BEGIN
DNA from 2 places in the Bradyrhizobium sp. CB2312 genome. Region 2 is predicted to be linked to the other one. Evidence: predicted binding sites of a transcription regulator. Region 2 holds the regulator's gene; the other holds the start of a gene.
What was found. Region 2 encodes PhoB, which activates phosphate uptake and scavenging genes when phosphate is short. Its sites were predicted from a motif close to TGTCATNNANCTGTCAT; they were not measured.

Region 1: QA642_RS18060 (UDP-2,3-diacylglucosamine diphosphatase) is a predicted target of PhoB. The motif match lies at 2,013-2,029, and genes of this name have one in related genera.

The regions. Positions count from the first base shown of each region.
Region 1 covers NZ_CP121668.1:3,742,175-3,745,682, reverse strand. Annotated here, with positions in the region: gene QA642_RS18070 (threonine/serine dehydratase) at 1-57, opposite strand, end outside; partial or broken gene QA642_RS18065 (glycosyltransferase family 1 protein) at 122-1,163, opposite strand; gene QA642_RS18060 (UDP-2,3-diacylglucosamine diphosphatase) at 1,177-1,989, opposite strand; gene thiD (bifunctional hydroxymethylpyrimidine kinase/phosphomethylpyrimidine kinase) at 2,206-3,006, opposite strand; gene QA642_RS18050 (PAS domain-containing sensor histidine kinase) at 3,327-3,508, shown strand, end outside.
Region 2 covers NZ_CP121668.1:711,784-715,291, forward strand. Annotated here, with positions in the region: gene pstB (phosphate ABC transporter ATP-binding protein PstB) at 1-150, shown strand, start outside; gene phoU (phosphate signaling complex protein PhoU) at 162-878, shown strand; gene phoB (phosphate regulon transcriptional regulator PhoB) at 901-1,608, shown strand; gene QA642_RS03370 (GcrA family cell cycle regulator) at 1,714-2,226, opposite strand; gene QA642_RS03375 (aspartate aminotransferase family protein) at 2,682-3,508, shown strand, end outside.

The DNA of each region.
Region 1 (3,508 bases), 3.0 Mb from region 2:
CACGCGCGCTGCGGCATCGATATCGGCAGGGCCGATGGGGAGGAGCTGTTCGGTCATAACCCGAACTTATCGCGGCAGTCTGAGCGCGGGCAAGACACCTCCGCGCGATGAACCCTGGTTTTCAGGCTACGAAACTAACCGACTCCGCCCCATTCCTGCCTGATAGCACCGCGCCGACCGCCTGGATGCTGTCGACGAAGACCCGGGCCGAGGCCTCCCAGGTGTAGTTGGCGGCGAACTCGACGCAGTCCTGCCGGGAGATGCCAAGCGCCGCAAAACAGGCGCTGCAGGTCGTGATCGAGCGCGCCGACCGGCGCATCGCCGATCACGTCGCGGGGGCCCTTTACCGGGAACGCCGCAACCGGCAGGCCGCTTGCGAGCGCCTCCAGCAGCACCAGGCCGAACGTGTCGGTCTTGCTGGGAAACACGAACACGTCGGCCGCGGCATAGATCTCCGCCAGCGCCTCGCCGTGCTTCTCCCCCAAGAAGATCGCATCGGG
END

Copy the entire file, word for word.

DNA from 2 places in the Bradyrhizobium sp. CB2312 genome. Region 2 is predicted to be linked to the other one. Evidence: predicted binding sites of a transcription regulator. Region 2 holds the regulator's gene; the other holds the start of a gene.
What was found. Region 2 encodes PhoB, which activates phosphate uptake and scavenging genes when phosphate is short. Its sites were predicted from a motif close to TGTCATNNANCTGTCAT; they were not measured.

Region 1: QA642_RS18060 (UDP-2,3-diacylglucosamine diphosphatase) is a predicted target of PhoB. The motif match lies at 2,013-2,029, and genes of this name have one in related genera.

The regions. Positions count from the first base shown of each region.
Region 1 covers NZ_CP121668.1:3,742,175-3,745,682, reverse strand. Annotated here, with positions in the region: gene QA642_RS18070 (threonine/serine dehydratase) at 1-57, opposite strand, end outside; partial or broken gene QA642_RS18065 (glycosyltransferase family 1 protein) at 122-1,163, opposite strand; gene QA642_RS18060 (UDP-2,3-diacylglucosamine diphosphatase) at 1,177-1,989, opposite strand; gene thiD (bifunctional hydroxymethylpyrimidine kinase/phosphomethylpyrimidine kinase) at 2,206-3,006, opposite strand; gene QA642_RS18050 (PAS domain-containing sensor histidine kinase) at 3,327-3,508, shown strand, end outside.
Region 2 covers NZ_CP121668.1:711,784-715,291, forward strand. Annotated here, with positions in the region: gene pstB (phosphate ABC transporter ATP-binding protein PstB) at 1-150, shown strand, start outside; gene phoU (phosphate signaling complex protein PhoU) at 162-878, shown strand; gene phoB (phosphate regulon transcriptional regulator PhoB) at 901-1,608, shown strand; gene QA642_RS03370 (GcrA family cell cycle regulator) at 1,714-2,226, opposite strand; gene QA642_RS03375 (aspartate aminotransferase family protein) at 2,682-3,508, shown strand, end outside.

The DNA of each region.
Region 1 (3,508 bases), 3.0 Mb from region 2:
CACGCGCGCTGCGGCATCGATATCGGCAGGGCCGATGGGGAGGAGCTGTTCGGTCATAACCCGAACTTATCGCGGCAGTCTGAGCGCGGGCAAGACACCTCCGCGCGATGAACCCTGGTTTTCAGGCTACGAAACTAACCGACTCCGCCCCATTCCTGCCTGATAGCACCGCGCCGACCGCCTGGATGCTGTCGACGAAGACCCGGGCCGAGGCCTCCCAGGTGTAGTTGGCGGCGAACTCGACGCAGTCCTGCCGGGAGATGCCAAGCGCCGCAAAACAGGCGCTGCAGGTCGTGATCGAGCGCGCCGACCGGCGCATCGCCGATCACGTCGCGGGGGCCCTTTACCGGGAACGCCGCAACCGGCAGGCCGCTTGCGAGCGCCTCCAGCAGCACCAGGCCGAACGTGTCGGTCTTGCTGGGAAACACGAACACGTCGGCCGCGGCATAGATCTCCGCCAGCGCCTCGCCGTGCTTCTCCCCCAAGAAGATCGCATCGGG